What if the pandemic we have all been experiencing in the past year had been written about fifteen years ago?  In 2005, Peter May could not find a publisher for his book “Lockdown;” it was just too unrealistic. Fast forward to 2020, and suddenly it mirrors the daily headlines and hourly newscasts.

Detective Jack MacNeil lives in London the midst of a epidemic lockdown. The world is under siege by an invisible enemy, a deadly virus of alleged Chinese origin. It starts like any other flu, with body aches, fever, sore throat, a cough, and then degenerates quickly into progressive and irreversible respiratory decline, killing quietly, and spreading swiftly while residents await an effective vaccine. The infection is easily spread, and certain areas are simply off-limits. It is an airborne virus so everyone wears masks, and no one shakes hands.

Against this background, May created a complicated and persuasive crime drama. The bones of a murdered child are uncovered on a building site where workmen are feverishly constructing an emergency hospital. Jack struggles; the virus strikes his own family, and he, along with forensics’ specialist Amy, work frantically to discover the identity of the child and to determine who viciously murdered her. However, tests on the girl’s bones uncover something that changes the entire direction of the search. There is someone will do anything necessary to stop this investigation, and even the “bad guy” is confidently hiding in plain sight, secure in the anonymity afforded him by the mask, goggles, and coveralls. (But he likes the cat.)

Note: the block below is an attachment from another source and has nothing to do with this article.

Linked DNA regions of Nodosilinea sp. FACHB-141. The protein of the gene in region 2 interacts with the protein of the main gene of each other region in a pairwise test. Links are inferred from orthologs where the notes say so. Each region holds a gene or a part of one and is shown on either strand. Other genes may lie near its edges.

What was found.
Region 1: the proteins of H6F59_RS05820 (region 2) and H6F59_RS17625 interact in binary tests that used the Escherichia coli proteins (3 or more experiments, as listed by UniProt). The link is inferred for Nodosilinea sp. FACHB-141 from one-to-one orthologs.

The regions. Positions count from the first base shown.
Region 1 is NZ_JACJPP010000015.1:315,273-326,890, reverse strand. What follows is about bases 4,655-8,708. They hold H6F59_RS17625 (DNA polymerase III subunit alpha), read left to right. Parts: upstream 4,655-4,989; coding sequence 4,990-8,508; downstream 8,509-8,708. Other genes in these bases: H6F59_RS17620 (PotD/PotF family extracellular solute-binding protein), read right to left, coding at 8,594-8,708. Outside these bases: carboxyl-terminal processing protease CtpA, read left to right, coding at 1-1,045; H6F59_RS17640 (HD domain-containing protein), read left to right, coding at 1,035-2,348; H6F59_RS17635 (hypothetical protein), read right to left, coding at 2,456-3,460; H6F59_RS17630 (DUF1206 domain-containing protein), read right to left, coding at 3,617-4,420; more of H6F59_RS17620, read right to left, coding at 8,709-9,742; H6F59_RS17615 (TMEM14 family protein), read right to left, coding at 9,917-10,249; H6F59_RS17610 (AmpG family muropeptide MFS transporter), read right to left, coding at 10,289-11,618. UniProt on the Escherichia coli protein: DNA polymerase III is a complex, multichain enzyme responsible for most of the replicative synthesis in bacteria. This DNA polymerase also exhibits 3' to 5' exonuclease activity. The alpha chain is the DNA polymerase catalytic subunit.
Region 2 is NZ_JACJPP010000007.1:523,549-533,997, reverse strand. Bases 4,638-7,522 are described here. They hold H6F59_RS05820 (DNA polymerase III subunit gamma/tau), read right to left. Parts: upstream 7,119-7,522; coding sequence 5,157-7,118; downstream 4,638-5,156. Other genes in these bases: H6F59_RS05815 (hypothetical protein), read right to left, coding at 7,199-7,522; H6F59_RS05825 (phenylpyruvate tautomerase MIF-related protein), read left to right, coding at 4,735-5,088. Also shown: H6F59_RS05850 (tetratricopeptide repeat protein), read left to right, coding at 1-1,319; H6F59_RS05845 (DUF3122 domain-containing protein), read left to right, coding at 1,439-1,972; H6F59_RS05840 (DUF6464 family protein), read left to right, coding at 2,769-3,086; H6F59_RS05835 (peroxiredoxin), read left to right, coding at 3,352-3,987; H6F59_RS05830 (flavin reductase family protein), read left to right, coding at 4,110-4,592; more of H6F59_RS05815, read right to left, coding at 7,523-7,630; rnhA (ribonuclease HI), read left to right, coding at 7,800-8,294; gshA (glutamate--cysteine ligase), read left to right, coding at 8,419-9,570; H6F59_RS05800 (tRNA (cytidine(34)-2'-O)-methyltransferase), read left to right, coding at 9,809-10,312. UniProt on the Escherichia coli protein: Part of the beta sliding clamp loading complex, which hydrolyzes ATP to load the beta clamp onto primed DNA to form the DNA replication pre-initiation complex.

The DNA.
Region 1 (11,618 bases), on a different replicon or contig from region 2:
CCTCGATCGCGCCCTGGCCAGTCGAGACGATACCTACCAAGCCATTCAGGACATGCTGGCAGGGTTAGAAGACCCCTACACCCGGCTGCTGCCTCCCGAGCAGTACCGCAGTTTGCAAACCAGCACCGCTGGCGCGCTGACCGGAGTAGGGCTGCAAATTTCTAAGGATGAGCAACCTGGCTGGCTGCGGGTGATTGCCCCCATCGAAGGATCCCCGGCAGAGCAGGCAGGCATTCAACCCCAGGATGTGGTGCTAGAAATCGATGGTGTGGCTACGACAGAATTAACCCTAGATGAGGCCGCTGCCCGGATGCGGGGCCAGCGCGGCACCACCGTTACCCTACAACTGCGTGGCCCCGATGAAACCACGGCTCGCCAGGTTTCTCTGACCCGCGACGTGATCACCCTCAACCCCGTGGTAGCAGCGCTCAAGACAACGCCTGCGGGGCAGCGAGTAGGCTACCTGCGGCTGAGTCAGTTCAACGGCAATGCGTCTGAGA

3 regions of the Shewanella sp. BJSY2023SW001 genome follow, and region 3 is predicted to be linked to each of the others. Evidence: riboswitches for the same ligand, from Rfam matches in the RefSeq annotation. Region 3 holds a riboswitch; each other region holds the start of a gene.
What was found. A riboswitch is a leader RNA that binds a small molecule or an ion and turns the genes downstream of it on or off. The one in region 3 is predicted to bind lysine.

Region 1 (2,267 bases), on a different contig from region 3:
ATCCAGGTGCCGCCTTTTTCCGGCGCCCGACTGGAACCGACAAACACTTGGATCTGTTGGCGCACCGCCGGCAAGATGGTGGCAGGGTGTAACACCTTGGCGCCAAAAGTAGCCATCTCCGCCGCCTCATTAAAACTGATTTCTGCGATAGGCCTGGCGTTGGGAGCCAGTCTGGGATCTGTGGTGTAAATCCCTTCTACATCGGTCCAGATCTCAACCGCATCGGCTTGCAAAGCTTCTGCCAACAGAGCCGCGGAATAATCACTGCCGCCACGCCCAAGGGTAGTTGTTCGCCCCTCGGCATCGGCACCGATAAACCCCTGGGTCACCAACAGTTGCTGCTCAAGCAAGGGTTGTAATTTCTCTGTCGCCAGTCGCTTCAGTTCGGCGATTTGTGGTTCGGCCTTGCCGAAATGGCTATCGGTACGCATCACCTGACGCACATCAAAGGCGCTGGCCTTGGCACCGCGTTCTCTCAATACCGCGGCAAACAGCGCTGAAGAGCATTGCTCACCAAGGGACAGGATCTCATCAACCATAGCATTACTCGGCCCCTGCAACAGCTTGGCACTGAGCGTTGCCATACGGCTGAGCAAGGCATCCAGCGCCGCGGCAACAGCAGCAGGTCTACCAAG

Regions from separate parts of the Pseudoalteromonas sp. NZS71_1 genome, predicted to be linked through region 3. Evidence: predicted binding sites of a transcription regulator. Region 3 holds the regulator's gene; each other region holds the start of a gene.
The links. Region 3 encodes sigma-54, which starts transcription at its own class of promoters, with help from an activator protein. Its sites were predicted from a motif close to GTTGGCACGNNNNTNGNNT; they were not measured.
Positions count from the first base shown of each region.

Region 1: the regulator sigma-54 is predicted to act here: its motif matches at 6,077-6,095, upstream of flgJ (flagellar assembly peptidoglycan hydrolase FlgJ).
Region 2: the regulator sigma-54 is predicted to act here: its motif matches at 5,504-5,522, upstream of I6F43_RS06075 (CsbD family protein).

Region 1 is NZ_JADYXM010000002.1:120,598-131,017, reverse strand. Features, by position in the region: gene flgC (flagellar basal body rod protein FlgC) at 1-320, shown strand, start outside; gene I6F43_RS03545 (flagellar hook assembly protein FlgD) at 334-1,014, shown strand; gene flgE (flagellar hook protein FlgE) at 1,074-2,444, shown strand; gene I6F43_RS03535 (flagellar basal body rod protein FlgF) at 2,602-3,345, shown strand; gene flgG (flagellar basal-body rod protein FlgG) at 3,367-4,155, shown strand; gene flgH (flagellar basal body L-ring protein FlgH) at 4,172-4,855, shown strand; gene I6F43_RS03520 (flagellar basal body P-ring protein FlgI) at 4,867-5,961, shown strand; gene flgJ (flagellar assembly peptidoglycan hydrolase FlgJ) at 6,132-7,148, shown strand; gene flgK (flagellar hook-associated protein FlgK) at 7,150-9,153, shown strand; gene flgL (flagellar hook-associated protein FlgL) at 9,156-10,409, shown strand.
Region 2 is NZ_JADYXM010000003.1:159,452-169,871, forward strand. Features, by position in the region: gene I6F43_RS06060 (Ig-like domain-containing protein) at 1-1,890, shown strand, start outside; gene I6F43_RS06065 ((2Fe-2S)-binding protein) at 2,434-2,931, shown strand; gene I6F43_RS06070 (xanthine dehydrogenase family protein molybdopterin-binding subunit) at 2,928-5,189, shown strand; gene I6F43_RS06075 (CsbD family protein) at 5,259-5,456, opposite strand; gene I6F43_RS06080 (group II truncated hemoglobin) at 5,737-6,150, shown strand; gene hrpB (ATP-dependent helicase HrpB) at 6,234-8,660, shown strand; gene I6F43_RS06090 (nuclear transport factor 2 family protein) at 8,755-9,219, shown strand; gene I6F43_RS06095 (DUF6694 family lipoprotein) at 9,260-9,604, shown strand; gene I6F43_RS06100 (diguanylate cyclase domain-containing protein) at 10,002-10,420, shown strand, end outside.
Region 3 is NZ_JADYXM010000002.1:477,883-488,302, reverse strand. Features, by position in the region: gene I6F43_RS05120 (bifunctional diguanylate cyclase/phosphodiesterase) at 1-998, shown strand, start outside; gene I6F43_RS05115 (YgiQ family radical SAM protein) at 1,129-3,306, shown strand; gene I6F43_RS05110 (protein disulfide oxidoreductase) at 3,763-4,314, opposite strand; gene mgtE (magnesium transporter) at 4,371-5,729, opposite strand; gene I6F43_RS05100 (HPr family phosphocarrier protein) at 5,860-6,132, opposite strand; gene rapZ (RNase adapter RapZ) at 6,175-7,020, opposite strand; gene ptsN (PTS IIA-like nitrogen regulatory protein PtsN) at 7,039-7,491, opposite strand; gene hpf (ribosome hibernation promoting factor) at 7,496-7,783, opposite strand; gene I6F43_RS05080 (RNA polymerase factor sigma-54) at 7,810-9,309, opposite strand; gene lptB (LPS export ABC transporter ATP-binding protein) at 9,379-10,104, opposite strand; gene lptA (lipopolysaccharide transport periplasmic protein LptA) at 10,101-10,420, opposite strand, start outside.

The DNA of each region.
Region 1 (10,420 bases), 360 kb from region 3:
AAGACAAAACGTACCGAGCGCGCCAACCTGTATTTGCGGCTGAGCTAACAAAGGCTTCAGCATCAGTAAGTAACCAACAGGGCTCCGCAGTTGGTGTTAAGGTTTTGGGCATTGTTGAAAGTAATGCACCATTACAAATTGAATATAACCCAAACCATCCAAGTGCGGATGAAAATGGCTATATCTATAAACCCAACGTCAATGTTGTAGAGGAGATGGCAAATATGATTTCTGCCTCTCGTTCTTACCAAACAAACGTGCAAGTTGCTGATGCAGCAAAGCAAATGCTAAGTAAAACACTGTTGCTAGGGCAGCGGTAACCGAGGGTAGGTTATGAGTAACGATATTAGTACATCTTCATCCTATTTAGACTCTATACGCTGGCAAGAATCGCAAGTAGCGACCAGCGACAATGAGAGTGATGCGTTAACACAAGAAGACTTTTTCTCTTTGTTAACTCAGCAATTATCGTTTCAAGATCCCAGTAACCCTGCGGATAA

“Lockdown” touches on things the world has endured since March 2020 and combines it with a crime for a complex and compelling story. It is a fifteen year-old book with unnerving reality. What secrets does our current pandemic hide and what are the implications for the future? I guess I will have to read all of Peter May’s books more carefully in the future.

#Lockdown #PeterMay #pandemic